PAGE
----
'We must enable girls to find a sport they love now so they will continue to make time for it in the future'

Posted on: 08 Nov 2017

Caroline Jordan, headmistress at Headington School, Oxford, and vice president of the Girls’ Schools Association, writes about the importance of girls getting involved in sport.

The subject of girls’ participation in sport has raised its thorny head again. And so it should – it’s an incredibly important issue and one about which I feel particularly passionate.

This time, it’s a new survey by Women in Sport and the Youth Sport Trust and the results make for disheartening reading. Girls are less likely than boys to consider physical activity to be important, more likely to be put off due to lack of confidence, less likely to be interested in competitive PE lessons and less likely to do the recommended 60 minutes of physical activity a day.

It is a big problem. Sport and healthy physical activity is vital for ongoing good health and also has proven links to improved mental well-being. With the increased academic pressures which we know high-achieving girls can be more susceptible to, something as simple as getting out on the playing field for a match or completing a high-energy dance class can be the difference between coping and not coping.

There are lots of barriers to exercise and while some of them are relatively easy to break down, others prove tougher. That doesn’t mean we don’t need to try.

At Headington we have invested in a multi-million pound Dance and Fitness Centre. As well as traditional team sports such as hockey and netball, girls can do Pilates, spinning or street dance. We even have a ‘rubbish runners’ club – a space where girls who might consider themselves to be slow, unfit or ‘not good enough’ can find a quiet passion for running without any fear of judgement or coming last. The deafening cheers for our rowing champions are matched by those which ring out for a triumphant rock challenge dance performance – and pass with distinction. We also celebrate and recognise those for whom gaining a place on the C team is a huge achievement, or for taking the first step in signing up for a Taekwondo class.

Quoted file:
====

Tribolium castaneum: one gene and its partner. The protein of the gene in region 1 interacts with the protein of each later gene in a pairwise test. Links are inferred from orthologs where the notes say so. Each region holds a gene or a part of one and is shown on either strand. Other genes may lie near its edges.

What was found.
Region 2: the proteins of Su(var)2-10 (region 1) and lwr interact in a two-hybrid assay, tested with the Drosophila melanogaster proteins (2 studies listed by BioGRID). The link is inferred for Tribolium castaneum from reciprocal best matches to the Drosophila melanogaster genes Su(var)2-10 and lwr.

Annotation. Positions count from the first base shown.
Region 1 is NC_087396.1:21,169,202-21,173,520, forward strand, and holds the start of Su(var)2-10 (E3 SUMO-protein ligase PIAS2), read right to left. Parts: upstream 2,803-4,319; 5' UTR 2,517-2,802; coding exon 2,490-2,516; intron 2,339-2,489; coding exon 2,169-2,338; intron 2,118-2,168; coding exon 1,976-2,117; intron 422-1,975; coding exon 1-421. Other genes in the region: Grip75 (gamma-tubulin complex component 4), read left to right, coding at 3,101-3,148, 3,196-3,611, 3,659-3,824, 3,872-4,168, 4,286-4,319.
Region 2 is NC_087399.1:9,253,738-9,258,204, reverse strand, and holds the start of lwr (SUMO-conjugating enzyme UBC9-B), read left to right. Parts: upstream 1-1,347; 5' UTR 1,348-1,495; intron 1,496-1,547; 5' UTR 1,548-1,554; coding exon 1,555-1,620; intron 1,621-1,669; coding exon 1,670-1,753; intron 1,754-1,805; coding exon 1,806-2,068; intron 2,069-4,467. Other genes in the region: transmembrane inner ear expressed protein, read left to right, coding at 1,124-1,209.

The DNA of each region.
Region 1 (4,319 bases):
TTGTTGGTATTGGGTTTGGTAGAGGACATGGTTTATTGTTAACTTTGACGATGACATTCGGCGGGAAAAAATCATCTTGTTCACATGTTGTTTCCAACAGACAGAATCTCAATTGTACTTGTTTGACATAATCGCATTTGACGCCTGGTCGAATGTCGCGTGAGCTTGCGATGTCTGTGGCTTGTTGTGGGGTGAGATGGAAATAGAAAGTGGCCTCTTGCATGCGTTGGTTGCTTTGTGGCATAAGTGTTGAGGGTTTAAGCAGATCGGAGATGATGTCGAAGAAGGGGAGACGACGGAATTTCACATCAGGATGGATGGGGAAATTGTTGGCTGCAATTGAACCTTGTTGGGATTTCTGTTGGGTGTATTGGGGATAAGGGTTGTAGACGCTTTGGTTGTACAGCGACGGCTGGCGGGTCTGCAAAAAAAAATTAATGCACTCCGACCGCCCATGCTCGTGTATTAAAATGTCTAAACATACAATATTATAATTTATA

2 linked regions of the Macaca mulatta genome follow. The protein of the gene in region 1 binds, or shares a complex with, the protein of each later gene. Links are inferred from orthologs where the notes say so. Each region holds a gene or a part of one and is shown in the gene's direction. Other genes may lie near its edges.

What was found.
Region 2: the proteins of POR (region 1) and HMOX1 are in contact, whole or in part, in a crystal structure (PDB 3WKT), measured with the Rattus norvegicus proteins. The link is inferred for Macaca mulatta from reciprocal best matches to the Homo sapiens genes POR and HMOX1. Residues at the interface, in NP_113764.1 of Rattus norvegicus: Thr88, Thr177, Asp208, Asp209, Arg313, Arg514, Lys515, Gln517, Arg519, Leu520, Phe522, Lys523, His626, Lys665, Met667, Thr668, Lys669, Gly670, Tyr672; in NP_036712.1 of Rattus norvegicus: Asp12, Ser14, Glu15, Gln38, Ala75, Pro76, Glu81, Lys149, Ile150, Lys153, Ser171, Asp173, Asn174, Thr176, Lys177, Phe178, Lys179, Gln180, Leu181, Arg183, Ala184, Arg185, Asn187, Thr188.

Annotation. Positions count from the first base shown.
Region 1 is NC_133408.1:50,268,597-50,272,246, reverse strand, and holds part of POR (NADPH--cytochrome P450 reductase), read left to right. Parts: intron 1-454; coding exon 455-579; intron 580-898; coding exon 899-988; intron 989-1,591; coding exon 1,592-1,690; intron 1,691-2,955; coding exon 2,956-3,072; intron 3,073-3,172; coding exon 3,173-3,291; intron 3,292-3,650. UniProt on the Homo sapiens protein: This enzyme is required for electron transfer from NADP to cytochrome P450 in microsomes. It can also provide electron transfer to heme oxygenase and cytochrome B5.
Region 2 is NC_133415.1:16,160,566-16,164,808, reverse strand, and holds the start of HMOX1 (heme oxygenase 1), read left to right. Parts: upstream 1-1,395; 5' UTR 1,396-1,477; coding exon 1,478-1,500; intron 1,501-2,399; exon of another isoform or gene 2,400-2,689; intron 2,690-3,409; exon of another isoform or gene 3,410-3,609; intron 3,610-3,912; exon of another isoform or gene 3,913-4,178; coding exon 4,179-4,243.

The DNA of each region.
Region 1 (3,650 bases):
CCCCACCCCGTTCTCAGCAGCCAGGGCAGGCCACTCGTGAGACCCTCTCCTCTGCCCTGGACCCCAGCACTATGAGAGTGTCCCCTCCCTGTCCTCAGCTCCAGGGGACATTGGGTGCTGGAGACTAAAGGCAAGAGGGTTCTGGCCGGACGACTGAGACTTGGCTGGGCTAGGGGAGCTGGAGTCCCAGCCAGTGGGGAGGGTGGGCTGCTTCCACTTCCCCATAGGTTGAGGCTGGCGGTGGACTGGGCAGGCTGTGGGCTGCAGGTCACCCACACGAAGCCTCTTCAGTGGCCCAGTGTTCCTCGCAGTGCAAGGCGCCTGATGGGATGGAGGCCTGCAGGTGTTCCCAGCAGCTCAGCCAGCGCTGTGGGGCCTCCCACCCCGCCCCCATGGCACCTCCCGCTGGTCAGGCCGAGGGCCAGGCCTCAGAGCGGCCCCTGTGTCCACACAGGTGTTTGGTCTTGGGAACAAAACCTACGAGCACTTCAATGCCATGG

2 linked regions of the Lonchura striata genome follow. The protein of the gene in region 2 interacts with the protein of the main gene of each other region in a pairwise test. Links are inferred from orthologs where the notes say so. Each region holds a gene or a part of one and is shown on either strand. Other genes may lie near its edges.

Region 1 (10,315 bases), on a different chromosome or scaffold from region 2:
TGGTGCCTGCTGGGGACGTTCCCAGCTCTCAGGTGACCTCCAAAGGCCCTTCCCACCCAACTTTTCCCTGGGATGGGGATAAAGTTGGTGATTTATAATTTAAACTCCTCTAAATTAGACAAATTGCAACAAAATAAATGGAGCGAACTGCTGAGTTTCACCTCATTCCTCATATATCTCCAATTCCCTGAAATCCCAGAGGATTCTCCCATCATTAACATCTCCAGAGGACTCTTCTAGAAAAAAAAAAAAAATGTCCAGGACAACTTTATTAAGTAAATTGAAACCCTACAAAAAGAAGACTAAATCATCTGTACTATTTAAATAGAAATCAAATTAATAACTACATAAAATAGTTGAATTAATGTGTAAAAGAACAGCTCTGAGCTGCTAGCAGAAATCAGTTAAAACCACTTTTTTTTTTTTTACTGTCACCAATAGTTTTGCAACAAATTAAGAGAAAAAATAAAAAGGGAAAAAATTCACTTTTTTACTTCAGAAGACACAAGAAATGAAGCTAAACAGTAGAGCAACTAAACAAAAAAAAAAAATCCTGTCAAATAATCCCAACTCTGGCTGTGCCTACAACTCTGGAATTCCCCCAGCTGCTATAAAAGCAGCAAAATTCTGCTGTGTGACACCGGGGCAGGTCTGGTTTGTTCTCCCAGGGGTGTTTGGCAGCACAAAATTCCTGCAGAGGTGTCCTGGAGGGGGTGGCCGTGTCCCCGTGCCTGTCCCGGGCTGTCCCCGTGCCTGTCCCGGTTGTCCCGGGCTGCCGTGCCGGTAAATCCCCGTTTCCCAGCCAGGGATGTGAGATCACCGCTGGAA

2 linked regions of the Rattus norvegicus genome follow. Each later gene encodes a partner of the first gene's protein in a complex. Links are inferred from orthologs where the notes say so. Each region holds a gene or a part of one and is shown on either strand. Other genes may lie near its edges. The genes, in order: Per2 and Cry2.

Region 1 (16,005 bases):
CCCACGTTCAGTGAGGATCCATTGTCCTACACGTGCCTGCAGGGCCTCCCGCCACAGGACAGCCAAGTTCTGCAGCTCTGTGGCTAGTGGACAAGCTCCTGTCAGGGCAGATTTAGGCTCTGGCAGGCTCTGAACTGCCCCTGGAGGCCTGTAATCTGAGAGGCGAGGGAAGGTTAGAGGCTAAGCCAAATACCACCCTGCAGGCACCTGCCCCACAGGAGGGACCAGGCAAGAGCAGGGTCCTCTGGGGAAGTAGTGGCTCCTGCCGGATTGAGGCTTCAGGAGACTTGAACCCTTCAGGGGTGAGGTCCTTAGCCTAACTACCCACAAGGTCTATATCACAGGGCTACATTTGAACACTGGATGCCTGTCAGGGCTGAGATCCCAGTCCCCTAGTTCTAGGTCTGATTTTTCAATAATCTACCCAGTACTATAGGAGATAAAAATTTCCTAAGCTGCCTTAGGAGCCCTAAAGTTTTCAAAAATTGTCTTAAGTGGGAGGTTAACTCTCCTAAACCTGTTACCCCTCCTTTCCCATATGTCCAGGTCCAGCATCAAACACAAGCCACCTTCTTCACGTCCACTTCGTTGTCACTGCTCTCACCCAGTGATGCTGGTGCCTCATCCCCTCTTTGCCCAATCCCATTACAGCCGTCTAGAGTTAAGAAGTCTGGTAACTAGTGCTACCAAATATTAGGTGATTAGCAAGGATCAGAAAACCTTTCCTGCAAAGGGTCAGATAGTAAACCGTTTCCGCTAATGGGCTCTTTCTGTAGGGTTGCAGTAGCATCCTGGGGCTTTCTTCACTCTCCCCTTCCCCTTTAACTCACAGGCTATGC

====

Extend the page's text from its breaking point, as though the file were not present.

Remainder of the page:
According to the survey, more than one in four girls wouldn’t do PE because they had their period. In a girls’ school we can be sympathetic to that and recognise that sometimes that is a valid reason and offer them a suitable alternative – but it’s not an excuse we would be expecting every week. We need to listen to what will appeal to and engage girls and offer a real range of sports and activities so there is truly something for everyone.

We also need to treat them with respect. That means good, well-equipped changing facilities, privacy for showering and decent, practical and comfortable PE kit. Tops which will shrink or go thin and bobbly after the first few washes are highly impractical for self-conscious young women.

There are so many things to be gained from making exercise a habit – and one which you enjoy. As girls continue to grow up and become women, the pressures on their time will only increase. Now is the critical time to make sure girls are able to find a sport or activity they love so they will make time for it in future and continue to prioritise it. It’s a lesson I need to take heed of myself. As a working mother and grandmother with many demands on my time, I confess it’s been a while since I last got out for a run. Now, where did I put my trainers?

Capture.JPG (21)

About Caroline Jordan

Caroline Jordan is headmistress at Headington School, a girls' school in Oxford.